|October 20, 2011||Posted by Anthony under Blog, General, Obama, politics|
Herman Cain is in the category belonging to “I can stomach voting for him” and the subset of that category, “I can even speak a kind word about him and am comfortable advocating for him- and will.”
His 9-9-9 proposal has a simple and important premise: the elimination of the Federal tax code and starting over. Amen, brother. Preach it.
However, the notion of a national sales tax is abhorrent to me. I do not feel reassured by assurances that the 9% tax will not in later years be increased. If we know anything about how the US governments work (and the plural is intentional; I am counting local and state governments as well), a tax will always go up. It never goes down and it never goes away. This is the real world, not fairytown. We know what is going to happen. We know it.
|October 20, 2011||Posted by Anthony under abortion, atheism, Blog, family, General, human rights, Love, morality, original sin, philosophy, politics, Secular Humanism|
if anyone is actually concerned about the plight of the poor and oppressed and the abuses by corporations, banks, and politicians- no doubt inspired by genuine concerns arising within a decent heart- I would challenge them to rely on more than their hearts and emotions, which can and do deceive and will co-opt the mind if it needs to. We must use our brains. We have to be thinking people. And we must be thinking people within the proper boundaries and context for thinking, that is… our thoughts must actually conform to reality the way it is.
All else may very well simply be self-deception.
|June 6, 2011||Posted by Anthony under Blog, General, philosophy, politics|
Worldnetdaily.com published one of my columns this weekend. In the column, I argue that what we really need in political office are people who have no interest in political office. Moreover, we do not need people who believe that the government is the solution to all problems, but in fact believe that government has a […]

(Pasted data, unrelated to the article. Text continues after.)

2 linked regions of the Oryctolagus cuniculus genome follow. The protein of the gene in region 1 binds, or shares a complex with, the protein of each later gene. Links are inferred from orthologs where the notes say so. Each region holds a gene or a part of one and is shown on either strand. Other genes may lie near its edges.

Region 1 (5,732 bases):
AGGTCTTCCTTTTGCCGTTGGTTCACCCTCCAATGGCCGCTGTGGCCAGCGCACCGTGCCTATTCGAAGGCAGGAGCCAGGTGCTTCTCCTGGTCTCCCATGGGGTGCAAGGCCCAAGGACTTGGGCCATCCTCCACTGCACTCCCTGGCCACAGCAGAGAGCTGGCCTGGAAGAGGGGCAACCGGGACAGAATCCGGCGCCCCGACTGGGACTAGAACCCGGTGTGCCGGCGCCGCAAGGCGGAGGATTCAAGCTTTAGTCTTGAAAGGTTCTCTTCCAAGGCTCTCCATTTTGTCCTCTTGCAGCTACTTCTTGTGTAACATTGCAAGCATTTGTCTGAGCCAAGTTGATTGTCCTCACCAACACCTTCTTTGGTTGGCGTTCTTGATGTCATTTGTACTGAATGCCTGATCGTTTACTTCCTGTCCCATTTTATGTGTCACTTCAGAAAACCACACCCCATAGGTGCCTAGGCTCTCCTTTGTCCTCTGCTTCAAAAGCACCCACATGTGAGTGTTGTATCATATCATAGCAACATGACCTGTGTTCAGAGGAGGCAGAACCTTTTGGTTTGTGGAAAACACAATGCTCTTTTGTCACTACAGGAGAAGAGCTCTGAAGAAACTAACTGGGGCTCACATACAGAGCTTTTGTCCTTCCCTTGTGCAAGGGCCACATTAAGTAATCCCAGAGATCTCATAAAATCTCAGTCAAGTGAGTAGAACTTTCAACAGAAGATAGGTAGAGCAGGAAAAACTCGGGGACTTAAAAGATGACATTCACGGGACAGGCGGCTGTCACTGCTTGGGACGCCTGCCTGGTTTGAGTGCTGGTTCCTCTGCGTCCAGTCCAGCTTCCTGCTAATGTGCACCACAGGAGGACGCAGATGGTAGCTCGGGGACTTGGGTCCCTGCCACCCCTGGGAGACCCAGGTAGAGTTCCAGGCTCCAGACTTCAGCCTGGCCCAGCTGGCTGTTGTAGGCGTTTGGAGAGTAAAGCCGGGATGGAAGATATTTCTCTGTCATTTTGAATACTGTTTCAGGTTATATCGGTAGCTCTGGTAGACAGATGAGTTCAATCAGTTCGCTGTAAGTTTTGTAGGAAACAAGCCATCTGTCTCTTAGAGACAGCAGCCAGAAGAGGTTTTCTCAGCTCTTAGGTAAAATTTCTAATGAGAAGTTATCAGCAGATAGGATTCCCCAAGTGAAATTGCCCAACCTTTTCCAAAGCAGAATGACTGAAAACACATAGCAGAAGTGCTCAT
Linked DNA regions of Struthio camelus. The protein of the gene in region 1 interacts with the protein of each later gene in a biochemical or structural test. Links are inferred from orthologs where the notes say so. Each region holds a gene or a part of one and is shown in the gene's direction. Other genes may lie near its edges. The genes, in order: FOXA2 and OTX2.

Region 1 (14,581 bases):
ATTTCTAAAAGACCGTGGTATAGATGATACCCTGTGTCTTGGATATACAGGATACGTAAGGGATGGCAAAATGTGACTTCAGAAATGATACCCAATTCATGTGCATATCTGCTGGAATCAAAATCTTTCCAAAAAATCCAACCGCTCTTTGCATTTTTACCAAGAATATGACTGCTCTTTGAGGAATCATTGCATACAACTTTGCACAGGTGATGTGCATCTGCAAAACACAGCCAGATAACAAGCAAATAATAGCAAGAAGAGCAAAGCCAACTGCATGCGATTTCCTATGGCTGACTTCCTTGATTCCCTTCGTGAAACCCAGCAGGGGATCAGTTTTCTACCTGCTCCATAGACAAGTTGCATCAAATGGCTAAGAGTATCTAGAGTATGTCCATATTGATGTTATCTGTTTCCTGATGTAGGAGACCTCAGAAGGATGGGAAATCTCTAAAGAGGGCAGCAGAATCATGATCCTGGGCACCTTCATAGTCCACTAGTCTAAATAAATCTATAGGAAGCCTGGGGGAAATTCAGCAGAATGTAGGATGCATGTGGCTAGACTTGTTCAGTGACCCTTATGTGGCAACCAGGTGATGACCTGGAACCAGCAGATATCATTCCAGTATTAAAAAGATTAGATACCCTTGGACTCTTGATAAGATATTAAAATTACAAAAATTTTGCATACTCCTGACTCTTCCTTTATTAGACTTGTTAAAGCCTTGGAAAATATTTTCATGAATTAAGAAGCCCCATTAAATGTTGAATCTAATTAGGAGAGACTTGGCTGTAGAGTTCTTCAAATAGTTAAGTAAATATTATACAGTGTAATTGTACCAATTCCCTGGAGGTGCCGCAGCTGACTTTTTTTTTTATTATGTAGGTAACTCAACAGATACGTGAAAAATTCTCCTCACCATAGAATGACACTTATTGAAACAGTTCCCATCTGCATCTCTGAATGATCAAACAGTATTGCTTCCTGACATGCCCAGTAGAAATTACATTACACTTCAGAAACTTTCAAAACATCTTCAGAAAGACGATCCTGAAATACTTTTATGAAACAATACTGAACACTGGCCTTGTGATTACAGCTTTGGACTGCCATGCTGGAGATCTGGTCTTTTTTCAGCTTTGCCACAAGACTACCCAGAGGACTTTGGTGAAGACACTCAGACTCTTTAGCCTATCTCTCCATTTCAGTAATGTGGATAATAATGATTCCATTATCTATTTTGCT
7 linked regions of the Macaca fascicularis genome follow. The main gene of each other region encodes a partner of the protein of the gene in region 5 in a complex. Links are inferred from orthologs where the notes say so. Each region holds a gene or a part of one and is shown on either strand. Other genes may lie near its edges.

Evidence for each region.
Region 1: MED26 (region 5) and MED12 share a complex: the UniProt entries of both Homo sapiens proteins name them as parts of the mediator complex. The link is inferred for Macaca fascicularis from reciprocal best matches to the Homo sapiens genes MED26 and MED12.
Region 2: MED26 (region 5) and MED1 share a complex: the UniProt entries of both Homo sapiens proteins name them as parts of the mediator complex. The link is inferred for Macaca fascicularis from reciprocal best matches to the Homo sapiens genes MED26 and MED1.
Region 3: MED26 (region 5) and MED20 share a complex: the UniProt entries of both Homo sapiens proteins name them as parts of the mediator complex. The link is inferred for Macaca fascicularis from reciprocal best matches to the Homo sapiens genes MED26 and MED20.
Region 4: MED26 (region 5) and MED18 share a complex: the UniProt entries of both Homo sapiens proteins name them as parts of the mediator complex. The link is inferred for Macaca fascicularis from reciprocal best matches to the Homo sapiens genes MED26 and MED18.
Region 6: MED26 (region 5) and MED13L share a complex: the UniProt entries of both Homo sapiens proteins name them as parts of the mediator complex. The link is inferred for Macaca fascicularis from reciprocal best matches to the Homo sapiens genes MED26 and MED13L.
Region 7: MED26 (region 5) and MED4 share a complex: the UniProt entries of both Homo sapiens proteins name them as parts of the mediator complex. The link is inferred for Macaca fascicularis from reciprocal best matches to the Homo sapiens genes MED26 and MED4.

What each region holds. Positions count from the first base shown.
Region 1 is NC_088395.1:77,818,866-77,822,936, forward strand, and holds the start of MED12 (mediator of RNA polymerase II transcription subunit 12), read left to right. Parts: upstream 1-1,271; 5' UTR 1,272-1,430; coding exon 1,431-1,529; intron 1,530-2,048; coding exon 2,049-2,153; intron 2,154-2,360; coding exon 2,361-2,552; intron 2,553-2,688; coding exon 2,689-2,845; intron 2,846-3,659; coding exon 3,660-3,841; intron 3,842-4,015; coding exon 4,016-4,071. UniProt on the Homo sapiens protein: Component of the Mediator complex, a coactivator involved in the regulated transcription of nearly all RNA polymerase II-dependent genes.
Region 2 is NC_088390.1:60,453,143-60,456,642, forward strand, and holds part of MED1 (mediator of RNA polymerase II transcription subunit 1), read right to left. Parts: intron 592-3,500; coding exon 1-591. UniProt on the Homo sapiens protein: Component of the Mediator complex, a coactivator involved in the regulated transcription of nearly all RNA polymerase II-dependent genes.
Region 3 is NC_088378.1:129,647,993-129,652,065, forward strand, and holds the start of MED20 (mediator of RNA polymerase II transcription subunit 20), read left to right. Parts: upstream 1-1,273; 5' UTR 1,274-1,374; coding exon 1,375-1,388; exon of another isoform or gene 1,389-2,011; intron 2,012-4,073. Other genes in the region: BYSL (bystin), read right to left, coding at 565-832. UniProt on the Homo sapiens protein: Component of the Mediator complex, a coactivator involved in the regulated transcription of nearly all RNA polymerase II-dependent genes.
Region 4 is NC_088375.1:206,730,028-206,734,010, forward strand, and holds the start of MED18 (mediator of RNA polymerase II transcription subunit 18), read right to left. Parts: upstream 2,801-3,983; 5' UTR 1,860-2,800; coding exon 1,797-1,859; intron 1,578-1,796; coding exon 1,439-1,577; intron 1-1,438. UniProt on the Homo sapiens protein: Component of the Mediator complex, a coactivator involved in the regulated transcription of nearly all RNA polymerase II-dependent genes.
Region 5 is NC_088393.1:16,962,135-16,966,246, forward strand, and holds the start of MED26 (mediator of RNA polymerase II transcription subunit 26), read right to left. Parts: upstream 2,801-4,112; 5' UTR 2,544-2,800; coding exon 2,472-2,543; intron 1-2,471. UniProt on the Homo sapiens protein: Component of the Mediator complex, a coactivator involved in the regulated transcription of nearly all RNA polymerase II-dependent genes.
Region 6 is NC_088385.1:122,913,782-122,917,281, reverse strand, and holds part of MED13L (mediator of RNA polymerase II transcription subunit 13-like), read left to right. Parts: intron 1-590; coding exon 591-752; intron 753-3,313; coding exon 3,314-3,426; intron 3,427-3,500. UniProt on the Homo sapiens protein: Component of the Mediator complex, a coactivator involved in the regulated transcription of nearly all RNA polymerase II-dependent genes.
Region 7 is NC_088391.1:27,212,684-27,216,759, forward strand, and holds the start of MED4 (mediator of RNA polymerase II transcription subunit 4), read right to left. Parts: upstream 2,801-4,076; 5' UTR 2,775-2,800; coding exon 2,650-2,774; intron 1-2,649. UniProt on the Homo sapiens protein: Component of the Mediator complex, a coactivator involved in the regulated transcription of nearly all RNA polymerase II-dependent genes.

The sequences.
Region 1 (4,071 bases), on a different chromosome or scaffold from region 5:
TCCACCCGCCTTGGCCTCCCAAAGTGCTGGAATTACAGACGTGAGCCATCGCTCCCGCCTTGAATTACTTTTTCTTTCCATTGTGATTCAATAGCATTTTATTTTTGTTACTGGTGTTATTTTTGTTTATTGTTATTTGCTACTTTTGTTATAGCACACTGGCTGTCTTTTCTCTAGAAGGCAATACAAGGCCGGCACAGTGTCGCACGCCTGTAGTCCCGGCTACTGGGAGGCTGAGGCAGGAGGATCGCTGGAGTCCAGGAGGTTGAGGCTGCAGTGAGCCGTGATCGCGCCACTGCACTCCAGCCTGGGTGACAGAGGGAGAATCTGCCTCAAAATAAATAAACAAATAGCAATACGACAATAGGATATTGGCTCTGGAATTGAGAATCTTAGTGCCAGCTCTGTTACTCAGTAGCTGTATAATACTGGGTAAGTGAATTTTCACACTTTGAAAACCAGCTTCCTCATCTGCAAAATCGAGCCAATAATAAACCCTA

|March 27, 2011||Posted by Anthony under apologetics, atheism, Blog, Creationism, evolution, politics, science, scientism, Secular Humanism|
if one applies a higher standard of inquiry against claims that they might deem extraordinary, then claims they find to be ordinary will ordinarily be accepted- without demonstration at all. Here again we see skepticism turned on its head: the skeptic is not skeptical about the things he is prepared already to believe. It is only the things he deems unlikely that he is skeptical about- God alone knows how the skeptic determined something was ‘unlikely.’
It is a fact of human nature, I think, to quickly accept things that one is already prepared to accept. If I am told tomorrow that some Democrat in high office has failed to pay his taxes- again- I will pretty much accept it as a fact because I have become accustomed to Democrats doing such things (eg here, here, here, and here). We should expect nothing less from the people who believe that we should all pay higher taxes; by ‘we all’ it is known they mean us all. I am prepared to believe it as a pretty ordinary claim in the realm of things and therefore will demand very little evidence to support it. So you see, I am not exempting myself from this human tendency.
|January 26, 2011||Posted by Anthony under atheism, Blog, evolution, Holocaust, human rights, morality, original sin, politics, pro-life, scientism, Secular Humanism, theism|
When I was in college there was this guy 2 1/2 times larger than me… a philosophy major, as I recall… appropriately named ‘Animal.’ I remember having a debate about pain with him. I argued it was all in our minds- just a brain state- and not real. Animal said, “Come here, and I’ll show you unreal pain.”
While I was of the mindset that there were just “brain states” or just “subjective opinions” or just “one’s political views”, I was a liberal. When my mindset changed, so did my ‘political’ stance. This is a realization that congealed more than ten years after the change had happened. Was it just me? Correlation does not prove causation, and yet I see the same ingredients in the conservatives and liberals I meet. What made my mindset change?
I wouldn’t say it happened over night but there was a singular ‘event’ that proved the catalyst. One should understand that at the time, I was a Christian, an apologist, a Christian religion teacher. But I still entertained many viewpoints we’d call ‘liberal.’ The catalyst arose out of my never ending quest to make sure that when I talk about something, I actually know what I’m talking about. In the general course of that, I read a great many writings of Communists, Nazis, and to a lesser extent, the ‘fascists.’ Here I discovered something frightening: these people were advocating many of the same things I was advocating, and for the same reasons.